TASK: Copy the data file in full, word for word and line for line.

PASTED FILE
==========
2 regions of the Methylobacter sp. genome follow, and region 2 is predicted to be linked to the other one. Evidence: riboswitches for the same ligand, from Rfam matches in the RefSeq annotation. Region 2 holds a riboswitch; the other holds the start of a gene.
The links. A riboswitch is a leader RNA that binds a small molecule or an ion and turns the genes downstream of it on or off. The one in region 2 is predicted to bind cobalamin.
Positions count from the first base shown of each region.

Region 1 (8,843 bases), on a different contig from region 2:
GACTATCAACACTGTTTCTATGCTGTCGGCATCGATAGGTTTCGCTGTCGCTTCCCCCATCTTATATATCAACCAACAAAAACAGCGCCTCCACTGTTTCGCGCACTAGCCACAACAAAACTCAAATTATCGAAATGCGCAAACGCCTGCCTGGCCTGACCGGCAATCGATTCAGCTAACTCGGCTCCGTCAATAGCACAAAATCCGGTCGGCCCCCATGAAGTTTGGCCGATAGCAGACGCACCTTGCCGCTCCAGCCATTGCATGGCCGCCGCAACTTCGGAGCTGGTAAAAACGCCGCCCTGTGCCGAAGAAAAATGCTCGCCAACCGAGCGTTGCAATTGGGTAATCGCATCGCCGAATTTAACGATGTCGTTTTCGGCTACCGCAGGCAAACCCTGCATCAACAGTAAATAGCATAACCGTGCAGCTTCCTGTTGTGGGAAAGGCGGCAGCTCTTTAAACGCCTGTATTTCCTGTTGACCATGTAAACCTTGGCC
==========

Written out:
2 regions of the Methylobacter sp. genome follow, and region 2 is predicted to be linked to the other one. Evidence: riboswitches for the same ligand, from Rfam matches in the RefSeq annotation. Region 2 holds a riboswitch; the other holds the start of a gene.
The links. A riboswitch is a leader RNA that binds a small molecule or an ion and turns the genes downstream of it on or off. The one in region 2 is predicted to bind cobalamin.
Positions count from the first base shown of each region.

Region 1 (8,843 bases), on a different contig from region 2:
GACTATCAACACTGTTTCTATGCTGTCGGCATCGATAGGTTTCGCTGTCGCTTCCCCCATCTTATATATCAACCAACAAAAACAGCGCCTCCACTGTTTCGCGCACTAGCCACAACAAAACTCAAATTATCGAAATGCGCAAACGCCTGCCTGGCCTGACCGGCAATCGATTCAGCTAACTCGGCTCCGTCAATAGCACAAAATCCGGTCGGCCCCCATGAAGTTTGGCCGATAGCAGACGCACCTTGCCGCTCCAGCCATTGCATGGCCGCCGCAACTTCGGAGCTGGTAAAAACGCCGCCCTGTGCCGAAGAAAAATGCTCGCCAACCGAGCGTTGCAATTGGGTAATCGCATCGCCGAATTTAACGATGTCGTTTTCGGCTACCGCAGGCAAACCCTGCATCAACAGTAAATAGCATAACCGTGCAGCTTCCTGTTGTGGGAAAGGCGGCAGCTCTTTAAACGCCTGTATTTCCTGTTGACCATGTAAACCTTGGCC